Naming things is one of those two hard problems in computer science, so I don’t pretend to know all the answers, but here are a few things that are red or orange flags to me:
- A commonly accepted abbreviation for a thing exists but instead of using it you invent a new one.
identifier is practically universal;
ident is comparatively awkward.
- You abbreviate an already-short word to save one or two characters. There’s almost never a good reason to abbreviate
- You abbreviate a name but only use the abbreviation once or twice. It’s only worthwhile if the time spent learning the abbreviation is less than the time spent typing it.
- Your abbreviation is hard to pronounce or when spoken aloud is actually longer than the thing you are abbreviating, unless it is already a commonly accepted abbreviation for the thing. May be more important when working in teams.
- You are tempted to abbreviate words just so that they will line up neatly in columns with other words. Other people do this too, right? Not just me?
I try to err on the side of not abbreviating, especially in a public API. But I make exceptions for loop indices (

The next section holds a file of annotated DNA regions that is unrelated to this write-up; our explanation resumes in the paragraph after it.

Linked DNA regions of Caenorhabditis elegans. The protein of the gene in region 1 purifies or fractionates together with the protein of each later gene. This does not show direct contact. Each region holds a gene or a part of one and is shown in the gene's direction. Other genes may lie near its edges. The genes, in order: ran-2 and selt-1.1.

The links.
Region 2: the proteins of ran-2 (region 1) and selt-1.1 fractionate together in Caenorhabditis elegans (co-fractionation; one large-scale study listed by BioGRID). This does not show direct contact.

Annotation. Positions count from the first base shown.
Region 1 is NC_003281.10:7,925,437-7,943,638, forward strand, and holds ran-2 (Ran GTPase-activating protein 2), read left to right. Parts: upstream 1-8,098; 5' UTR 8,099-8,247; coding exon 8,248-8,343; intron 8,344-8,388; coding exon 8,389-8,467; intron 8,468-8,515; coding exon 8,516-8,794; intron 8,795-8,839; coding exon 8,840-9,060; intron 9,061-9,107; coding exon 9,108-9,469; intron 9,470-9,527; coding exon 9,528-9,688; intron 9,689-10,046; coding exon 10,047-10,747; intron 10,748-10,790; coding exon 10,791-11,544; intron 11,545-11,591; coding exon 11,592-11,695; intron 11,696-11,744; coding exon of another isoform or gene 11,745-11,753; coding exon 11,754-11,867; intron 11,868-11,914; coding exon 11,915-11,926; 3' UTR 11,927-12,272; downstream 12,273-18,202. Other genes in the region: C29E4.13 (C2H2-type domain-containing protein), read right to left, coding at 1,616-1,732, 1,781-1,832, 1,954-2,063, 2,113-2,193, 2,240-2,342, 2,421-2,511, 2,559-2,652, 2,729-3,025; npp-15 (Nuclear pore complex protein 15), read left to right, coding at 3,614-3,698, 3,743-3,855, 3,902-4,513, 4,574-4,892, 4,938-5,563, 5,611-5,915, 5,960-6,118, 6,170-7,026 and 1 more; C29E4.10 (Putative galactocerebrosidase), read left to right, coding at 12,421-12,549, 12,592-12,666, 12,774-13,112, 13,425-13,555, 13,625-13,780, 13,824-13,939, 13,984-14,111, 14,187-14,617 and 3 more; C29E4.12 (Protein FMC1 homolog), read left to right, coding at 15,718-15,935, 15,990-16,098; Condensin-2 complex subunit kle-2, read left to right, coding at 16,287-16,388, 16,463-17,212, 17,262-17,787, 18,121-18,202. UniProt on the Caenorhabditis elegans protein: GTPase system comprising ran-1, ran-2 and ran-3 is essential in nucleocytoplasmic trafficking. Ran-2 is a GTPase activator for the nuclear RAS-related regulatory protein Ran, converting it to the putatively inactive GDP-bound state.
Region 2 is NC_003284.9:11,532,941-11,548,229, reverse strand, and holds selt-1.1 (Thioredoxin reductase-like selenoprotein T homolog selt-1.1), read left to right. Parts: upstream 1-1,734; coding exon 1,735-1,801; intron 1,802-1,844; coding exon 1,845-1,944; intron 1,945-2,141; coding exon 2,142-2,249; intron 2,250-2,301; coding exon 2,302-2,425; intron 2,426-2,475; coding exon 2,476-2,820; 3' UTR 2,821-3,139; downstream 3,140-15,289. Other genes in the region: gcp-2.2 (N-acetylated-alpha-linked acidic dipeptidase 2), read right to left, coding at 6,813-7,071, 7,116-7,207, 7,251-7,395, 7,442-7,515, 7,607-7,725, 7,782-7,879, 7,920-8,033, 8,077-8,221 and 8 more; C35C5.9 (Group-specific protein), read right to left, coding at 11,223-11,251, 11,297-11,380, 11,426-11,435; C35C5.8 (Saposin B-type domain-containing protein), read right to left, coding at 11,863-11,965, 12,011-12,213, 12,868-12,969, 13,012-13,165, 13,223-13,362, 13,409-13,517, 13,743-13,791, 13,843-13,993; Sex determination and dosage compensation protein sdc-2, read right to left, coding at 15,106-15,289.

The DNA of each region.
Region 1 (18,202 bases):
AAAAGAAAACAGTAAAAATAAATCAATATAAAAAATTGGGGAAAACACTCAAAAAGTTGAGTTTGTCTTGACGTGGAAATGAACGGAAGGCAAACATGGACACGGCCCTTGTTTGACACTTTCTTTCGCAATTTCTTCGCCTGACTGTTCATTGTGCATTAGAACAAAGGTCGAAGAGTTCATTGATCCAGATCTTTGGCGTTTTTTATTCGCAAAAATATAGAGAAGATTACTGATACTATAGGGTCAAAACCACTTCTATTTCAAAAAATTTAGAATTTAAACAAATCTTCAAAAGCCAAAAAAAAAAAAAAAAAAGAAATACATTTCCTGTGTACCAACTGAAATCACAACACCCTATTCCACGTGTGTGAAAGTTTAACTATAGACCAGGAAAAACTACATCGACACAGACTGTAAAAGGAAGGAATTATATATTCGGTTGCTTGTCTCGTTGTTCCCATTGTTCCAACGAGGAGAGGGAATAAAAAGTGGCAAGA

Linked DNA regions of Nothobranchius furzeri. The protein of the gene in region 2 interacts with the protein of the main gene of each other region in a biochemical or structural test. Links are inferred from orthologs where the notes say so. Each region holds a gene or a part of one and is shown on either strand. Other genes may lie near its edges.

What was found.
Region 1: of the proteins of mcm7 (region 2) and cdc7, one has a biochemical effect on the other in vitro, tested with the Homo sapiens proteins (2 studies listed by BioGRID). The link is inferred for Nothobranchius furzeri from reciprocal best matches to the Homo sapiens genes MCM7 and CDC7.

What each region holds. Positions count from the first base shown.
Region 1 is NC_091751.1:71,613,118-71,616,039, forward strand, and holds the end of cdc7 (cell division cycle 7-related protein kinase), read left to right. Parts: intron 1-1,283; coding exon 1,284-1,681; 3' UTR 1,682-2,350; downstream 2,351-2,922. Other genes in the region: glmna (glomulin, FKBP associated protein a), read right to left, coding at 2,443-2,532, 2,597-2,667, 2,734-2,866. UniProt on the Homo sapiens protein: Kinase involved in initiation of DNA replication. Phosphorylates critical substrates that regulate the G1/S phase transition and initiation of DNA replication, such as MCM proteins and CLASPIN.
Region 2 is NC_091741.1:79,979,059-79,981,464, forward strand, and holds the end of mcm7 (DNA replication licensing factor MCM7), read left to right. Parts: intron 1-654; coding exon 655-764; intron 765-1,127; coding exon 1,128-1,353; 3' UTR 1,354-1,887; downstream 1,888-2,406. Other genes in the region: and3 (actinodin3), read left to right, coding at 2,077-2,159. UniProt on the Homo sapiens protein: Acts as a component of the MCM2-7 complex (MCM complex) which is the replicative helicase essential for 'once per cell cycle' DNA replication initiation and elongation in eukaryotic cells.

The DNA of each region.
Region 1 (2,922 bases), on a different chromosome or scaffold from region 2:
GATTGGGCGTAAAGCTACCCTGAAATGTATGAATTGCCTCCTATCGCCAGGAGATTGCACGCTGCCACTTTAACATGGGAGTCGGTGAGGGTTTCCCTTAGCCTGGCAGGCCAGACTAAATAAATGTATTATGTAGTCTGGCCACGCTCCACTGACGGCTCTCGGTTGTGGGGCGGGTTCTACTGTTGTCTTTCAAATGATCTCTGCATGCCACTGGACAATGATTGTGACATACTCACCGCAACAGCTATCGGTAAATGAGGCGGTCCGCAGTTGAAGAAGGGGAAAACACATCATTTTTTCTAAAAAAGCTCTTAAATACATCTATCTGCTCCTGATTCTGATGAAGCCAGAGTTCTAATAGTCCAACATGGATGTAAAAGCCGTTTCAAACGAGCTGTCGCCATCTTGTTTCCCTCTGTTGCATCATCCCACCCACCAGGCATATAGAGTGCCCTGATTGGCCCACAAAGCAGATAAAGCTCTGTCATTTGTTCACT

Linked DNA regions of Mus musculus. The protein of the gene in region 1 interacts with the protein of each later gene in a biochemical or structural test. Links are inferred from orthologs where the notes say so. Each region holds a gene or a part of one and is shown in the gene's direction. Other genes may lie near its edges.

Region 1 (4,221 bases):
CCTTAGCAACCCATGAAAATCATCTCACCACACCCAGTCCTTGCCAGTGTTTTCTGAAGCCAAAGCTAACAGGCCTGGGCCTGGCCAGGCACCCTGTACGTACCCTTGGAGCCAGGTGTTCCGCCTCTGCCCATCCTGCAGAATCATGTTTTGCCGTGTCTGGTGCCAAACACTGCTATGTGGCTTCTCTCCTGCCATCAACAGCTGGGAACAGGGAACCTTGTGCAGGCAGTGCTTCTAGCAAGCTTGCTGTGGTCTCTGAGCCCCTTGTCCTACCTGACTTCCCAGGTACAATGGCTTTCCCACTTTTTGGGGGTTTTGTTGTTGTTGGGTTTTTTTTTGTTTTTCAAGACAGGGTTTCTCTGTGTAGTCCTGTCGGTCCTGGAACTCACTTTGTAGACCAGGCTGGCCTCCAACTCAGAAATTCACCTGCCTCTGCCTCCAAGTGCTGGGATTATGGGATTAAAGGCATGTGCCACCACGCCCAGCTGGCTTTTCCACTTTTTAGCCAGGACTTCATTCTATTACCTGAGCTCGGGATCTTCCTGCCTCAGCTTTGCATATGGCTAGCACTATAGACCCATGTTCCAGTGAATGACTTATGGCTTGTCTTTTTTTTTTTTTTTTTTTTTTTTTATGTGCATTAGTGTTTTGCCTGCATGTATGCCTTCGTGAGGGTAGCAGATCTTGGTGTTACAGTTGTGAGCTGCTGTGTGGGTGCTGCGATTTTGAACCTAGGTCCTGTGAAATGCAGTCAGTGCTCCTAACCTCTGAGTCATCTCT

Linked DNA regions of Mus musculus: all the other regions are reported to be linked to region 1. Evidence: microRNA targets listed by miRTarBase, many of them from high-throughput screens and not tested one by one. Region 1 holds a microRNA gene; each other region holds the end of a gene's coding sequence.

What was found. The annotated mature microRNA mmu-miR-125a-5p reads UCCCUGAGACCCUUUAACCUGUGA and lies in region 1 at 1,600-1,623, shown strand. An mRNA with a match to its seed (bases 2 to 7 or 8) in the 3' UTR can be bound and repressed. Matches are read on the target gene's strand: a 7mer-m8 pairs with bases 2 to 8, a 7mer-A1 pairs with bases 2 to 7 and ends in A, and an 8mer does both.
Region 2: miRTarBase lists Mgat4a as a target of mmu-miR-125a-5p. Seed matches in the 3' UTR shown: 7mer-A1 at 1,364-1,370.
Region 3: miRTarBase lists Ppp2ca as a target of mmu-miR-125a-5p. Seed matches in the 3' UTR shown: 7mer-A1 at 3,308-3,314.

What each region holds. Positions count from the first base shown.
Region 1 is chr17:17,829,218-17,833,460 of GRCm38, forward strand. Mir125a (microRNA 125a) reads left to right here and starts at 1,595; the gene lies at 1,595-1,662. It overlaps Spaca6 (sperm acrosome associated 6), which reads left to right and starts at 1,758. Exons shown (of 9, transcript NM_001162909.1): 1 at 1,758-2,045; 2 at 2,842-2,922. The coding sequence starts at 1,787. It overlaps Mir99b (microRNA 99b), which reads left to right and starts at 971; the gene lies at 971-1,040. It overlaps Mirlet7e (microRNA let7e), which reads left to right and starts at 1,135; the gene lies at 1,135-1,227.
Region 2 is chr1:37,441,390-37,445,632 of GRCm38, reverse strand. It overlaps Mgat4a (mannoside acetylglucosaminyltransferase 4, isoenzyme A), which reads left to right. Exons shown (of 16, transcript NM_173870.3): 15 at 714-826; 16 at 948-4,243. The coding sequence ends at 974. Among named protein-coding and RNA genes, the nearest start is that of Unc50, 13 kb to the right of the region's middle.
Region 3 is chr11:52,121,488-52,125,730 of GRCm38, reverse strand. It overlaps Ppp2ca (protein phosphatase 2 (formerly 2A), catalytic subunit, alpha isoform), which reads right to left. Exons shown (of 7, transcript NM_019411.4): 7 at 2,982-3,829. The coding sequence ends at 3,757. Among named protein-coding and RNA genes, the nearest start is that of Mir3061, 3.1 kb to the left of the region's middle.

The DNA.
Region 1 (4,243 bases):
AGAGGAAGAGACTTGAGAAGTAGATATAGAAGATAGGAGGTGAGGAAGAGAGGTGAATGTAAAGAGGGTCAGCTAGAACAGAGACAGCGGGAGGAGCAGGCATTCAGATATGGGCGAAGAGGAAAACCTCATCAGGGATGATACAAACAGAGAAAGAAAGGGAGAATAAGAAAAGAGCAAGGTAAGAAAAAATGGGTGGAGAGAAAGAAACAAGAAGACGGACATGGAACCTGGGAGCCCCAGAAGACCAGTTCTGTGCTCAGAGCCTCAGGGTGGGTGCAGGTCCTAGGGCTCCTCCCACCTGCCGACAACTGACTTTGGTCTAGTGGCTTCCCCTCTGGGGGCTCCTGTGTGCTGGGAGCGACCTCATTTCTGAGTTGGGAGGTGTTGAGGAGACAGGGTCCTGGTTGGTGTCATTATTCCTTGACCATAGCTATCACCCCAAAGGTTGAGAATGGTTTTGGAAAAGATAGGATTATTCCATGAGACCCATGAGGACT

k), domain-specific abbreviations (e.g.
z), and various short-lived values – it’s more a feeling than a science.
Another exception is when you use an abbreviation to describe a concept that means more than only the word or words you’re abbreviating. In that case, the abbreviation gains a life of its own. I think Rust’s most common abbreviations fall into this category, like
Err. This is vocabulary, in the same category as co-opting an existing word like
Box to mean “owning heap pointer”. It feels different than just abbreviating a word.
One thing to keep in mind is that it’s easier to search your code when it contains full words. I can’t find the code that calculates resonance frequency… Hmm, did I shorten that to
res_freq? Or was it
rf? I don’t remember, it’s been so long…